is still a question mark. Six hurd-
lers have displayed definite promise
in pre-season workouts, and Doherty
should be able to select some cap-
able starters from among Neil Mac-
lIntyre, Jeff Hall, Frank McCarthy,
Al Thomas, Bob Barnard and Jim
Byerly.
Cochran Is Threat
In the broad jmp again it is Coch-
ran with whom the Wolverines must
contend. Sixth in the conference
outdoor meet last spring, with a leapI
of 23 feet, two inches, the HoosierE
will be forced to face four of the
same jumpers who beat him then,
but nevertheless it is quite possible
that he will finish as high as second
or third.
Michigan's lone hope in this event
is sophomore Frank McCarthy whose
best leap to date is 22 feet, six inches.
McCarthy possesses a world of power,
however, and is developing very rap-
idly.
I t

Tt l Squad
Leaves Today
Westerman Will Replace
Grissen; Cagers To Seek
Second Conference Win
Ten members of the Wolverine bas-
ketball team will embark by train for
Evanston, Ill., late this afternoon,
where the Varsity quintet is slated to
meet Northwestern tomcrrow.
The list of players named yester-
day by Coach Bennie Oosterbaan in-
cluded: Capt. Herb Brogan, George
Ruelile, Mike Sofiak, Jim Mandler,

In spite of sickness, injuries and
he United States Immigration Au-
horities, the Michigan hockey teami
vill play a hockey game tomorrow
'iight with the strong Sarnia A.C.
aggregation. Eddie Lowrey is not go-
ing very far out on a limb, with a
crippled squad on his hands, but he's
confident the boys will give a good
account of themselves.
Sarnia Leads League
"This Sarnia team is good," Eddie
says, "they're leading their league in
the Intermediate Ontario Hockey
Association. They've got a stronger
outfit than the London A.C. but we've
improved since we played London and
I think we'll give these fellows a
battle." The Wolverines were nosed
out by a 7-5 score by London in the
opening game of the season, an over-1.
time battle.
For the last couple of nights, the
local lads have been forced to prac-
tice short-handed because two or
three of the boys have been side-
lined by illness. Johnny Gillis re-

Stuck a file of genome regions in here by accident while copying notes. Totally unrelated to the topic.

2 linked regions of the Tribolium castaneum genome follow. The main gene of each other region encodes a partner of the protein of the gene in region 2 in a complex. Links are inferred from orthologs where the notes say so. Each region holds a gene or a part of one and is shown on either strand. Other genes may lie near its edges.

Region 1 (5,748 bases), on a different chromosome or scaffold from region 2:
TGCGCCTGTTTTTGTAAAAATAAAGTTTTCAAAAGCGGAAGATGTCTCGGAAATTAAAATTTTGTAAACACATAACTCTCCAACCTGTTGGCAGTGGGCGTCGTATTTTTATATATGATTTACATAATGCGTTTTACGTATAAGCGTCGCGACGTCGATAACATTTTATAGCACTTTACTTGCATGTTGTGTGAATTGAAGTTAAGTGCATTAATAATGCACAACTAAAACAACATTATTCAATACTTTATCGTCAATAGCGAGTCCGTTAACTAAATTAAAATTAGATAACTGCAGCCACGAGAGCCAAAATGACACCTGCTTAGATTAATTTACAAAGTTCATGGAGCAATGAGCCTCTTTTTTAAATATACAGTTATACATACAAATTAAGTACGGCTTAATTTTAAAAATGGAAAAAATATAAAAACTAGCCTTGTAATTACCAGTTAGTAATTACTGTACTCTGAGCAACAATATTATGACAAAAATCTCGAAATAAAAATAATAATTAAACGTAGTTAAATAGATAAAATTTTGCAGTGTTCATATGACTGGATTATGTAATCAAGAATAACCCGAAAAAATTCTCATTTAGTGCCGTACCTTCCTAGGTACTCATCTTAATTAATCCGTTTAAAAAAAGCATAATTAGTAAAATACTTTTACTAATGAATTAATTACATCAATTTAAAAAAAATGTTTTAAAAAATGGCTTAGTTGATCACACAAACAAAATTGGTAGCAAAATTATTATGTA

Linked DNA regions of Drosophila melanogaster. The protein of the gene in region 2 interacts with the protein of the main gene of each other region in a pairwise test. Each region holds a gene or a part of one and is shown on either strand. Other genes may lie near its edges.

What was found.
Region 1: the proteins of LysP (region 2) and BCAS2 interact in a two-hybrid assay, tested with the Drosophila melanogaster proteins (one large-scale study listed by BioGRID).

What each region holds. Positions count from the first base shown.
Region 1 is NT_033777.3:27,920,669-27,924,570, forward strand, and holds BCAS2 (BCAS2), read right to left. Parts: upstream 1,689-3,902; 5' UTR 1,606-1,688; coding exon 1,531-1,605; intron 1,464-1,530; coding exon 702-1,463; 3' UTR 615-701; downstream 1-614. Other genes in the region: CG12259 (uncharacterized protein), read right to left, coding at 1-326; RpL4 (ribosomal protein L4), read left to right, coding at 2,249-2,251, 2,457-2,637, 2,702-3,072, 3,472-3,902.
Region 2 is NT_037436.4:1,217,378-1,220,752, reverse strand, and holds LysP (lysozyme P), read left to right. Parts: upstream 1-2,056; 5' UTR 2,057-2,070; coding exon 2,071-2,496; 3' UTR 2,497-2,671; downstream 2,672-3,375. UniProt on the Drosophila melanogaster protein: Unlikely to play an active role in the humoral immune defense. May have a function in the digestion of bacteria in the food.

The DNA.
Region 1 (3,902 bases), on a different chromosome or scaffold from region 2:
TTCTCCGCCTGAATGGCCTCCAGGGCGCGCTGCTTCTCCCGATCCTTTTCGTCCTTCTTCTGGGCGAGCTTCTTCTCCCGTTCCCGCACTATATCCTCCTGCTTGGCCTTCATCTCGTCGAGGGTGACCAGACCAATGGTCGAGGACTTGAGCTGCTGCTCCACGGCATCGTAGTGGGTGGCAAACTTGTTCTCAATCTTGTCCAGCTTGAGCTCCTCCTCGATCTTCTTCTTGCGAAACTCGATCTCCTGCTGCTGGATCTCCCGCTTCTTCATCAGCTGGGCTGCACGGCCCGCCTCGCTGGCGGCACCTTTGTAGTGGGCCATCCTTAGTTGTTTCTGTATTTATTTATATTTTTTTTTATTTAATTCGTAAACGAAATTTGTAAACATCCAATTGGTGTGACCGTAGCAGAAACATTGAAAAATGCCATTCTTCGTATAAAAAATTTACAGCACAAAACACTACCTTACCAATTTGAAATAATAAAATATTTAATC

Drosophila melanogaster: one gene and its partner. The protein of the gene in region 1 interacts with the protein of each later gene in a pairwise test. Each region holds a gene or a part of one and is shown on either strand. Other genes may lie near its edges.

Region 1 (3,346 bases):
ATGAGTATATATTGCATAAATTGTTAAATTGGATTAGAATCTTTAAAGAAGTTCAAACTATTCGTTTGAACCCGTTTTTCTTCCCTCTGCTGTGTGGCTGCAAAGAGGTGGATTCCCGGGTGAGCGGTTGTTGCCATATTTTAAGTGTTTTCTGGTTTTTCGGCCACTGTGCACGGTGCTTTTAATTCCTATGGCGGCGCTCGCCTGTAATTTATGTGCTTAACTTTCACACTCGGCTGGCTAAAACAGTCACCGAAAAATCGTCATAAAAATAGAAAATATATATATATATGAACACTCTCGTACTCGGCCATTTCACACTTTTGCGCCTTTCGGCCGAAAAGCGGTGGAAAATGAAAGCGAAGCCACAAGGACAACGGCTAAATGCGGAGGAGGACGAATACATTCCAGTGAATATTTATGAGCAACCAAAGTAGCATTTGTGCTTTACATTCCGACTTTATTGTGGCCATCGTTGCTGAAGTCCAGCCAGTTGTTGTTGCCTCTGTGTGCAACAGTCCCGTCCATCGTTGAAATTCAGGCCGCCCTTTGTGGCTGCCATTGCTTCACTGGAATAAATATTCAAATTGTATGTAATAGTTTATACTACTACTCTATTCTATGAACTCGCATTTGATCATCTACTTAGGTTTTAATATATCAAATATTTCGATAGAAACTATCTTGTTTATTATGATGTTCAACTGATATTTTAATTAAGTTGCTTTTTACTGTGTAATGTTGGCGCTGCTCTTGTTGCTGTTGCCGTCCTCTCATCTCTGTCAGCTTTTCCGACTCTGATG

gained full action last night after a
mild attack of flu had laid him low
temporarily.
Paul Goldsmith, the Wolverines'
lanky junior center, is still out as far
as practicing is concerned but Low-
rey has hopes that he'll be ready to
go by Saturday night at 8 p.m.
Other Complications
Earlier in the week, there were
other complications. Just when
everything seemed to be going nicely,
with the first Minnesota series be-
hind them, Eddie learned that there
was a possibility that the Immigra-
tion Officials were getting a little
recalcitrant. In fact, they were
threatening to throw a monkey
wrench in the works for fair.
It seems that the gentlemen at
the border let drop the information
that the Sarnia team might find it
difficult to get across the line. In-

i!!k_

I

Glimpse Of Pro Puck Life Afforded
As Red Wings PracticeOnLocal Ice

By ART HILL "I've been with the Wings for
The Detroit Red Wings were in years now. Only 26 more to go,"1
town yesterday morning . . . worked said, "but I doubt if I can make
out at the Coliseum for two hours It seems like a life-time already."

14
he
it.

they looked plenty good- -
fast, clever skaters ... stick hand-
ling par excellence and shots that hit
a dime at 20 feet. They meet the
Americans in Detroit tonight.
Wings Have 'Guts'
"They may lack finesse in some
spots," Genial Jack Adams, the Wings
manager, pointed out, "but they've
got as much guts as any team I've
ever handled. There's no substitute
for hustle."
Wally Weber compared Adams'
career to that of Yost. Adams laughed.

Cripple List
Adams wasn't kidding about the
Wings' collective intestinal fortitude.
Don Grosso was playing with eight
stitches in his foot. Alex Motter
plays in spite of a foot so sore he
can hardly walk on it. Sid Abel had
an injured shoulder which he re-in-
jured at yesterday's session. "Now
for a whole afternoon under the old
sun lamp," he commented dryly. Sid
added that he would just as soon
play the whole 48 games in a row.
"Practicing is just as hard as play-
ing," he laughed. I
Ebbie Goodfellow, the Detroit club's
veteran defenseman and assistan~t
manager, bemoaned the team's recent
string of injuries. "Two weeks ago,
we were as good as any team in the
league," he said, "now look at us.
We're lucky if we can put seven men
on the ice who are in decent shape."'
Mariucci Shows Promise
In re the future of John Mariucci,
the Chicago Blackhawk's rookie de-
fenseman who starred for Minneso-
ta's Gophers for three years, Good-
fellow was optimistic. "He's a good
skater and a hard checker," said

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Values to $2.50
Sale closes Jan. 31
Van Boven Inc.

!Ebbie. "He has a good chance tof
make the grade."
Jimmy Orlando agreed. "Mariucci's